Then again, Doug Kass also referred me to a site where I could pay for his more complete treatise. And, if I want the abridged Barron's piece I'll be out $59 for an online subscription. I'm not saying that it's beyond me to buy a vowel, but why do it for someone who argues that the public will go against that very practice. If the free Internet will kill AOL why should I pay up to read it?
It's nonsensical -- as was Friday's Washington Post front-page slam on Amazon.com (Nasdaq: AMZN). Leeward Investments' Eric Von der Porten, naturally banking against Amazon by buying put options, claimed that online retailers are doing "terribly." I know, after yesterday's huge gains it might be the put players faring terribly. But how can one argue that e-tail is dying? Today it was revealed that the amount of AOL subscribers who now shop online has doubled over the last 14 months. Von der Porten's proof? CDNow's sequential sales declined between the first and second quarters.
Let's follow the logic here. Amazon, whose sequential revenues rose over that same time period by the way, entered the prerecorded music market earlier this year -- toppling CDNow. CDNow's sales fell, quarter-to-quarter, because CDNow lost market share to Amazon. So we're supposed to short Amazon?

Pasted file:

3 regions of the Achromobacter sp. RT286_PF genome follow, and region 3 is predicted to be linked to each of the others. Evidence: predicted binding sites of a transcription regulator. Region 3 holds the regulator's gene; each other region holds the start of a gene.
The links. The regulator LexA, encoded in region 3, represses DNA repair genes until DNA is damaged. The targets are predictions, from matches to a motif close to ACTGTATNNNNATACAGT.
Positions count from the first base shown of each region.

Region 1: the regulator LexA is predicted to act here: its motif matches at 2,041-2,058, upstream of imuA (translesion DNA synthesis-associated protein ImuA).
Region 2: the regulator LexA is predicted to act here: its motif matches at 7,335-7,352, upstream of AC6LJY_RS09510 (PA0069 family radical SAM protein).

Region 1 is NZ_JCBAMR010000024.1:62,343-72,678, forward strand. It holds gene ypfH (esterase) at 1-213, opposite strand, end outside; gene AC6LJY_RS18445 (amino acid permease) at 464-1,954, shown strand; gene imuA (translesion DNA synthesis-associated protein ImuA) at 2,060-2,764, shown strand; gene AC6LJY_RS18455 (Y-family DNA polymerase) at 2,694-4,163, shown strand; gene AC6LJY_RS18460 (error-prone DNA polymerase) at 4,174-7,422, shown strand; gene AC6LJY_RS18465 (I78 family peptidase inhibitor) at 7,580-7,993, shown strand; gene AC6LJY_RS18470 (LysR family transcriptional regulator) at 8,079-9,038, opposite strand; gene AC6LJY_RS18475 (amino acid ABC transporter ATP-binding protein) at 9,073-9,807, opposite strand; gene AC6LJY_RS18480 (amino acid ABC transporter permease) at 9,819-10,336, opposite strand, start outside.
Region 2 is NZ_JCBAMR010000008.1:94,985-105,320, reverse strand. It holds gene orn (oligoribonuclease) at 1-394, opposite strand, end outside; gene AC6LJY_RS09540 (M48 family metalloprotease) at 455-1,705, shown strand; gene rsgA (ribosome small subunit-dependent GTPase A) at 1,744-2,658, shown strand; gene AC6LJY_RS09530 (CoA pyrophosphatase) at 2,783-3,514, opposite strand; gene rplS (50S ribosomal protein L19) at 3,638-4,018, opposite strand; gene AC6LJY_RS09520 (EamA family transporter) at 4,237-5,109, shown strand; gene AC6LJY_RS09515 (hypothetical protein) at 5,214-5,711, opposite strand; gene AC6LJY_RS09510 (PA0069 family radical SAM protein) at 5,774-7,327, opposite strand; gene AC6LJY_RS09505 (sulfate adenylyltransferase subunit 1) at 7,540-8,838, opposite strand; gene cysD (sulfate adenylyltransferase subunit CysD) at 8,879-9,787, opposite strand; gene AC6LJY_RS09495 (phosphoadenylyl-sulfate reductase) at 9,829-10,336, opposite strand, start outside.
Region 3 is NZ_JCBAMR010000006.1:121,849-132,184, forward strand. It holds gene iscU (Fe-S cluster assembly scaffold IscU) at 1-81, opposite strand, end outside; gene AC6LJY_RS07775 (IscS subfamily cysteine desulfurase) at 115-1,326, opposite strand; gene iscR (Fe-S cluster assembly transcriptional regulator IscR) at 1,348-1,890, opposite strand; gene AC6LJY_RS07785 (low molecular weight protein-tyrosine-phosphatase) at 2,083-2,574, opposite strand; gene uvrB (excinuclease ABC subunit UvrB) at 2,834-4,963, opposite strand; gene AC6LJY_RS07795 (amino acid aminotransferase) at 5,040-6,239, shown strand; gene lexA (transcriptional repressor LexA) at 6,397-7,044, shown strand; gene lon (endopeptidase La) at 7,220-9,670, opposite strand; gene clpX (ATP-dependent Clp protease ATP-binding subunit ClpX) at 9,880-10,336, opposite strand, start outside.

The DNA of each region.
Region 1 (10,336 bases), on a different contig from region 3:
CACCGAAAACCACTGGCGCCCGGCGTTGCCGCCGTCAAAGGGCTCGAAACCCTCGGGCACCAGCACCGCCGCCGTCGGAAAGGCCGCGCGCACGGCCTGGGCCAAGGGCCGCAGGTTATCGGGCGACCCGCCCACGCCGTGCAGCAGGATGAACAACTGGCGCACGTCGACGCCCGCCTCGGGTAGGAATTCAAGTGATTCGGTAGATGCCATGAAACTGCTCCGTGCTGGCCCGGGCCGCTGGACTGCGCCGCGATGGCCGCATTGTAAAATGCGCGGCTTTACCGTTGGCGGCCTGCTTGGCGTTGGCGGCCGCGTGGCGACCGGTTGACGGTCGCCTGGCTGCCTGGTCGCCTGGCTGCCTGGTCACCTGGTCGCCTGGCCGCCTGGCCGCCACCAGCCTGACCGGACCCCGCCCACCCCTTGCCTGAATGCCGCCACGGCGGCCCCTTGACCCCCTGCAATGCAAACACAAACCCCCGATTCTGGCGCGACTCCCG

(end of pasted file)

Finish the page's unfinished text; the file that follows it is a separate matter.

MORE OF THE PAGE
Oh joy. Logic swan dives into an oil slick and the judges give it a 10. Don't tell me what comes next. Let me guess. Von der Porten or some of the other Amazon bearish pundits will now sell their pessimistic prose through Amazon's new zShops?
And what say ye of this port here? Immune? Probably not. Iomega (NYSE: IOM) and 3Dfx (Nasdaq: TDFX) are still residents here even though fundamentals should be ringing the bellhop to let them know that they have clearly overstayed their welcome. This is not Hotel California. This is not a roach motel. Pack your bags and go already. Beds need to be made and chocolates need to be left pillowside for new arrivals.
Hypocrisy coats the world and never dries. What, you dissent?
Nice try. Join the club.
-- Rick Aristotle Munarriz
- Sep 30, 1999 at 12:00AM